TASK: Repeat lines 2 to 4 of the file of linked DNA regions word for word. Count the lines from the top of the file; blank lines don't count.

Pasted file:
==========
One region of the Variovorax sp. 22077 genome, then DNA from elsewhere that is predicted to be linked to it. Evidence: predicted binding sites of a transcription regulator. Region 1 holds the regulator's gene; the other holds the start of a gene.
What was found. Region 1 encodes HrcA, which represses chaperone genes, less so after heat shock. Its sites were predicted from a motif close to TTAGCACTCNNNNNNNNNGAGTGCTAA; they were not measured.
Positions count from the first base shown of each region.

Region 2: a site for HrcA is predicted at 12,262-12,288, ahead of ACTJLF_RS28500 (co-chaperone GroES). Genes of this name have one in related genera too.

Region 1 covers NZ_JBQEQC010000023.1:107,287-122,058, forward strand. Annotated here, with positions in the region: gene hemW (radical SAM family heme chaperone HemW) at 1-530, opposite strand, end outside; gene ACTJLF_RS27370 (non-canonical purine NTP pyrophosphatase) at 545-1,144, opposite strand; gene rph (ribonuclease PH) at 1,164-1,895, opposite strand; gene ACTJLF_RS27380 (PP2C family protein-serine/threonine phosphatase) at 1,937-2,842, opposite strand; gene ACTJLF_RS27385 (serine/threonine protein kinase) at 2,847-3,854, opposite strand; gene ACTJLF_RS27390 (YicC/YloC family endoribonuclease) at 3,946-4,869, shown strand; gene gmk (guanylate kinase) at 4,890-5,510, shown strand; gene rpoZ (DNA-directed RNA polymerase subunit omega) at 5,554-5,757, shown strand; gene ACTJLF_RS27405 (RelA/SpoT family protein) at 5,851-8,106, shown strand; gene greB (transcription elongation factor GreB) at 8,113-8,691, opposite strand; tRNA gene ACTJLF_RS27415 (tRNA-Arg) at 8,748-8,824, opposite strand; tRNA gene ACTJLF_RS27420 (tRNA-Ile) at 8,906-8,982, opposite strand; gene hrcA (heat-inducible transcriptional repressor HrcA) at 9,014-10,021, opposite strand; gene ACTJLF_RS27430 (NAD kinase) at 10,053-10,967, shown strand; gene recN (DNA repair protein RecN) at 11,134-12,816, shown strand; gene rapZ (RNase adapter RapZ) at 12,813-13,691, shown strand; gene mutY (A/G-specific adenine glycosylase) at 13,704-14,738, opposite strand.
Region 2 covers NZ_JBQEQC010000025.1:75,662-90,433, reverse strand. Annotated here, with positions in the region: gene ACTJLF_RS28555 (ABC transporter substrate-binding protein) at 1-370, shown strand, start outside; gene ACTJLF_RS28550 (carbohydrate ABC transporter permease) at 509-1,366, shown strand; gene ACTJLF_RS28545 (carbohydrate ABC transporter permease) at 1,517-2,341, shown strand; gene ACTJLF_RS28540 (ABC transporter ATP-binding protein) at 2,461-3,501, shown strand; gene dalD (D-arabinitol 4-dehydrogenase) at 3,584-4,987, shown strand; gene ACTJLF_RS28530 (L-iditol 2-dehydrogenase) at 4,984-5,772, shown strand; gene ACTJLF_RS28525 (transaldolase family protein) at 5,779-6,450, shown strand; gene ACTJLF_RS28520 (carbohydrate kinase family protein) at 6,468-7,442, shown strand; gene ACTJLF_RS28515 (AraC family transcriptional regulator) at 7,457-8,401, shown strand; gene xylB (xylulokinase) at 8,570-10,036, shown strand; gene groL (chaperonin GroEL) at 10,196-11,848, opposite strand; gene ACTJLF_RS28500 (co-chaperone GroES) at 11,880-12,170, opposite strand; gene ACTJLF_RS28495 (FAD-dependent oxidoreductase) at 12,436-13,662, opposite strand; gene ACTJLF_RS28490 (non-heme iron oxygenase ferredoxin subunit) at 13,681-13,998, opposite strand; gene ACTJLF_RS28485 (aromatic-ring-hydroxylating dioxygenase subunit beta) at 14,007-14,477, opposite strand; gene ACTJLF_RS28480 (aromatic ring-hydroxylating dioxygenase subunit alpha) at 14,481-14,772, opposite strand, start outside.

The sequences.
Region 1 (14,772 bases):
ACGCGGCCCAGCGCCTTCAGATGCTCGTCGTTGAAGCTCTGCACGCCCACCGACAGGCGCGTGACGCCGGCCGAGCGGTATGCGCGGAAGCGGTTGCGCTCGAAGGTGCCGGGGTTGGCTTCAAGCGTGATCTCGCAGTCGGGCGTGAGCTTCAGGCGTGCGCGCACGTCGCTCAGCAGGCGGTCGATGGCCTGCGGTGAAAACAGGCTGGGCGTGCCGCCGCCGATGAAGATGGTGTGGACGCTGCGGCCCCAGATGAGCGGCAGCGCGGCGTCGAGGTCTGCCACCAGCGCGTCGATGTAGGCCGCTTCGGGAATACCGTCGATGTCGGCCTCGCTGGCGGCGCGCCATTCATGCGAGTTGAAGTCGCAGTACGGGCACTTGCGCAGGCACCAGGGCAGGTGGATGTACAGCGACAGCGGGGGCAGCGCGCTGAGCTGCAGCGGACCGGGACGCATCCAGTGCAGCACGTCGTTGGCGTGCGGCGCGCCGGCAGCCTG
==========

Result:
What was found. Region 1 encodes HrcA, which represses chaperone genes, less so after heat shock. Its sites were predicted from a motif close to TTAGCACTCNNNNNNNNNGAGTGCTAA; they were not measured.
Positions count from the first base shown of each region.

Region 2: a site for HrcA is predicted at 12,262-12,288, ahead of ACTJLF_RS28500 (co-chaperone GroES). Genes of this name have one in related genera too.